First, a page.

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Mario Bautista, has been with the entertainment industry for more than 4 decades. He writes regular columns for People's Journal and Malaya.

Aug 29, 2017

Patay Na Si Hesus Movie Review: A Hilarious Black Comedy About A Death In The Family, With Outstanding Performances From The Ensemble Cast

‘PATAY NA SI HESUS’ was first shown in QCinema Filmfest in October last year, winning the Audience Choice Award and the Gender Sensitive Film award. We heard a lot of positive comments about it then, but didn’t get the chance to see it, so we’re glad that it was entered in the Pista ng Pelikulang Pilipino where it became a surprise hit, being number two in the box office ranking after “100 Tula Para Kay Stella”.

We keep on hearing some filmmakers say that they’re doing a black comedy, but when we watch their work, it’s obvious that they don’t really understand what that means. They should then watch “Patay na si Hesus”, which does not refer to Jesus Christ but to the estranged husband of Maria Fatima or Iyay (Jaclyn Jose) who died in the story. The film will remind you of the late Soxie Topacio's "Ded na Si Lolo" which is also about the hilarious events concerning a death in the family.

Filmed in Cebuano Bisaya, the movie follows the journey of a lifetime of Iyay, a single mom who works as a food vendor, and her three children from Cebu to Dumaguete to attend the funeral of Hesus. There is initial resistance because the kids are not really inclined to pay their last respects to their dead dad. The eldest child is Hubert (Vincent Viado), who is a special one as he has Down syndrome. The second is Judith Marie (Chai Fonacier, who’s also in “Respeto”), a jilted lesbian whose nickname is Jude.

The youngest is Jay (Melde Montanez, said to be a lightman who auditioned for the role and was hired, this is his first acting job), a perennial board exams flunker and currently jobless. Joining them in their road trip in their minivan is their dog Hudas and their quirky ex-nun Aunt Linda (Mailes Kanapi, also Rocco Nacino’s wisecracking mom in “Barboys”).

Local comedies are known for their slapstick and often nonsensical humor where anything goes just to make the audience laugh. Director Victor Villanueva and scriptwriter Patrick Tabada attempt to come up with something different, and they do succeed in making “Patay Na si Hesus” quite an engaging character study of Iyay and her dysfunctional family.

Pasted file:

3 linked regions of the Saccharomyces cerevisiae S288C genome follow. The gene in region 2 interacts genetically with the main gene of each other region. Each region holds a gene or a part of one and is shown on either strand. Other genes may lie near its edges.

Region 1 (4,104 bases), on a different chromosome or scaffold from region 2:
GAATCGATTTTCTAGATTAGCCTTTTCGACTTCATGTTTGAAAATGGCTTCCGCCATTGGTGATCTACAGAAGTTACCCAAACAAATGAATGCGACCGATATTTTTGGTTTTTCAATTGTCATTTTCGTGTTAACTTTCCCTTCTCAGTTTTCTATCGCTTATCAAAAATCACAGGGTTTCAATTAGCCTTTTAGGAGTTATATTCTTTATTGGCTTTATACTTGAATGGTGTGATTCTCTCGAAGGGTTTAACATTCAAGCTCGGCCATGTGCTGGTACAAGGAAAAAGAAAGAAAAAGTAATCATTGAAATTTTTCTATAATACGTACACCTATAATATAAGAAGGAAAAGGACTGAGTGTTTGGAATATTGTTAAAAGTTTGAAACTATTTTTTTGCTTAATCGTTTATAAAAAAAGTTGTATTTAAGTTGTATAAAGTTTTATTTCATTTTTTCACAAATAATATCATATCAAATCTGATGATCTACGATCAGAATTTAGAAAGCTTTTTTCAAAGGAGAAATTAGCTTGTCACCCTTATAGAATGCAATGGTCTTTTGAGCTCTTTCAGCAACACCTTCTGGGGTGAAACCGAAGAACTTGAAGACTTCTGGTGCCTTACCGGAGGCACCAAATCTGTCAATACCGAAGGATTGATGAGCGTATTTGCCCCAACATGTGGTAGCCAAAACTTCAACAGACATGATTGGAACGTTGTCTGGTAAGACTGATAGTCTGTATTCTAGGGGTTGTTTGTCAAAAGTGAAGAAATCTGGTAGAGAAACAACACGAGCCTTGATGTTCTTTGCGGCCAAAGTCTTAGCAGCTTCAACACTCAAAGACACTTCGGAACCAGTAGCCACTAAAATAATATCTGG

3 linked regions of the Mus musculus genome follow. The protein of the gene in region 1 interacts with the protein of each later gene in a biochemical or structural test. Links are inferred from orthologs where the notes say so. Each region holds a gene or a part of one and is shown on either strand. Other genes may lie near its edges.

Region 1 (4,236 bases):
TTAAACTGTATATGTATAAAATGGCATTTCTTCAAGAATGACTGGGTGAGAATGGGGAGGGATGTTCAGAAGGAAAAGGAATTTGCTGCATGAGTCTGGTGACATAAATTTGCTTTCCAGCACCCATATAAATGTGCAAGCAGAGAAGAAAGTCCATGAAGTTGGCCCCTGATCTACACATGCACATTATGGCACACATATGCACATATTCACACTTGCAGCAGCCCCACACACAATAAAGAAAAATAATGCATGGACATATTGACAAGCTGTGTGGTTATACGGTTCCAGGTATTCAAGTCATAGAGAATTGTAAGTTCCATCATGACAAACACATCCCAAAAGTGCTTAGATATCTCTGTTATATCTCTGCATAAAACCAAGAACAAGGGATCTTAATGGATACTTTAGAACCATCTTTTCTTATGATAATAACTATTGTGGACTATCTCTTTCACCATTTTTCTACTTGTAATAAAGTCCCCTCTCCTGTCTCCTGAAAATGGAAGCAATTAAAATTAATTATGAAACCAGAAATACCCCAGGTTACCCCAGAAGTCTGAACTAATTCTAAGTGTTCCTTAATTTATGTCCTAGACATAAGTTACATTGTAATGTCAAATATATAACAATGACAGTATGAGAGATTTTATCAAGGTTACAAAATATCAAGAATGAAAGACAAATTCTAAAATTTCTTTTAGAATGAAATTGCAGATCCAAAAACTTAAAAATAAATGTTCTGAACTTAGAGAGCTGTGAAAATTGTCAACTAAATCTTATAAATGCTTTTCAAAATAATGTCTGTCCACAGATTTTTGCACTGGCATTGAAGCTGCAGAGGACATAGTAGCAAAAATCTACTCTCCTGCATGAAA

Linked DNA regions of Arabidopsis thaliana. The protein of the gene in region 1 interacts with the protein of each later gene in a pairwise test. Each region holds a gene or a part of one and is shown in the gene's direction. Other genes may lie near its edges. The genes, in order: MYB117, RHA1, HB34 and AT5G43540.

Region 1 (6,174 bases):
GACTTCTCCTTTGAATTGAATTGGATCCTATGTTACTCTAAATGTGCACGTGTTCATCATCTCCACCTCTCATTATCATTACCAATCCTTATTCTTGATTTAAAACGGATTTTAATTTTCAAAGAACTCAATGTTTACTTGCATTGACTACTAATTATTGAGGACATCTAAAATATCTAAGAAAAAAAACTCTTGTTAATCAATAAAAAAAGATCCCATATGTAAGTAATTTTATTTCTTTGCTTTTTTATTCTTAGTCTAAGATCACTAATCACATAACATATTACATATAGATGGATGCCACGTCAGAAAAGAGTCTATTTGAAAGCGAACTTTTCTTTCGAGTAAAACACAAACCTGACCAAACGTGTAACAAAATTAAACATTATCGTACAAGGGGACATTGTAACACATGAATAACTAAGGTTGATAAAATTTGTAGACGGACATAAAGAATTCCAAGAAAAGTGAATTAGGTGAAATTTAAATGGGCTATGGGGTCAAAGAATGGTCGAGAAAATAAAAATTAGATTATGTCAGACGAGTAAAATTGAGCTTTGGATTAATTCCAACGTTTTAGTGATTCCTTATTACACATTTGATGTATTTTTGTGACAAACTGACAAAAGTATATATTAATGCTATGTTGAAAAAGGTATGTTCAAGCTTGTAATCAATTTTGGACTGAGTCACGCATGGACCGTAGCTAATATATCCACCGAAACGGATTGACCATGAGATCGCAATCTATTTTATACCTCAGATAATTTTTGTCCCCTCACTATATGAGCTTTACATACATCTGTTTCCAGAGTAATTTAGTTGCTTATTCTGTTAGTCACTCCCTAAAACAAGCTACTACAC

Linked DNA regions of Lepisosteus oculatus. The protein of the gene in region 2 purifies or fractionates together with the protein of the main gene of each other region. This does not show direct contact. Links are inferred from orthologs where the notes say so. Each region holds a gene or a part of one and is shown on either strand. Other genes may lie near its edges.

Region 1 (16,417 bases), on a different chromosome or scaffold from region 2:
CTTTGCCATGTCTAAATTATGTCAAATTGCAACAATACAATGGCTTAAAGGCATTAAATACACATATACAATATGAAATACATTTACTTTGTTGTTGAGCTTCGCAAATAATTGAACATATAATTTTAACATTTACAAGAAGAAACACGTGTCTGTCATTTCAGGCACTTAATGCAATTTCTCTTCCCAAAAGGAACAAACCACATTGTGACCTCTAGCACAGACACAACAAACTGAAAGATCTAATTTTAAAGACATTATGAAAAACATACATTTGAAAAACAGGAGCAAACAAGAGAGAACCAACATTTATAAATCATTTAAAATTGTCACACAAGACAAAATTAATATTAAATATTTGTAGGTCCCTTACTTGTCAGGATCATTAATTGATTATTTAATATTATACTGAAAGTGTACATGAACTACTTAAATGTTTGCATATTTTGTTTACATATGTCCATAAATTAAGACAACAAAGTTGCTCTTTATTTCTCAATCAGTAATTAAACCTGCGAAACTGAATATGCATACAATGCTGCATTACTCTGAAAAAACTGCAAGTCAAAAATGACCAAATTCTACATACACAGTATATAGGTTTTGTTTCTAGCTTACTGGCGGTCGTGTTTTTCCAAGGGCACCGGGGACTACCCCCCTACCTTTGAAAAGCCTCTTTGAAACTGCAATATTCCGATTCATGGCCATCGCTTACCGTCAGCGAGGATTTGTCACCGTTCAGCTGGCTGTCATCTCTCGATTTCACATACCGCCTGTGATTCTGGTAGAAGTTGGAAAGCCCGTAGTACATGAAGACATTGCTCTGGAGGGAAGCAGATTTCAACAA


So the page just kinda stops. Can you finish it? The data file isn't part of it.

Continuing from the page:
During their road trip, they bring up old issues and fight, but also reconcile and make some important realizations in life about forgiveness and acceptance. And their jokes and gags, no matter how crude and irreverent, often hit the target, as evidenced in the loud laughs of the viewers inside the theater.

We get to see their various personalities, their peculiarities, their highs and lows and we are able to relate with most of their experiences. The difference in the locales showing the Cebu and Dumaguete landscape, including old churches and the Siliman University, is also a novelty in local cinema. Using Bisaya as its lingua franca lends authenticity to the movie, along with its characters and some Pinoy customs and traditions.

Jaclyn Jose is known for her dramatic prowess but here, she shows a different side of her, leading the competent ensemble cast in delivering the film’s touching combination of absurd humor and poignant drama. With astute comic timing, she does not overdo the comic scenes (the embarrassing “ataul” scene and “Patay na rin si Hudas”), but also the dramatic scenes and it’s to the credit of her co-stars that they are able to keep up with her.

Mailes Kanapi is an expert in portraying weird and loony characters and she’s at her craziest best here, obviously enjoying herself in portraying the nuttiness of her eccentric character that even shamelessly resorts to offensive toilet humor.

Chai Fonacier as the transgender daughter carries her role with so much conviction (she won the best supporting actress award at the recent Film Academy of the Philippines or FAP Awards Night). while newcomer Melde Montanez shines in his comic banter and verbal sparring with both Chai and Jaclyn. Vincent Viado as the mentally challenged son, who gets lost in one scene, manages to steal some scenes with his deadpan but funny delivery of the word “Char.”
We’re also happy for the producer of this film, Rex Tiri or T-Rex Films, because his company finally got to make a movie that is making money after their series of flops from “Esoterika” to “Moonlight Over Baler”. We heard that distribution rights to the movie was also bought by Columbia Pictures, so that’s another feather on their cap. Congratulations!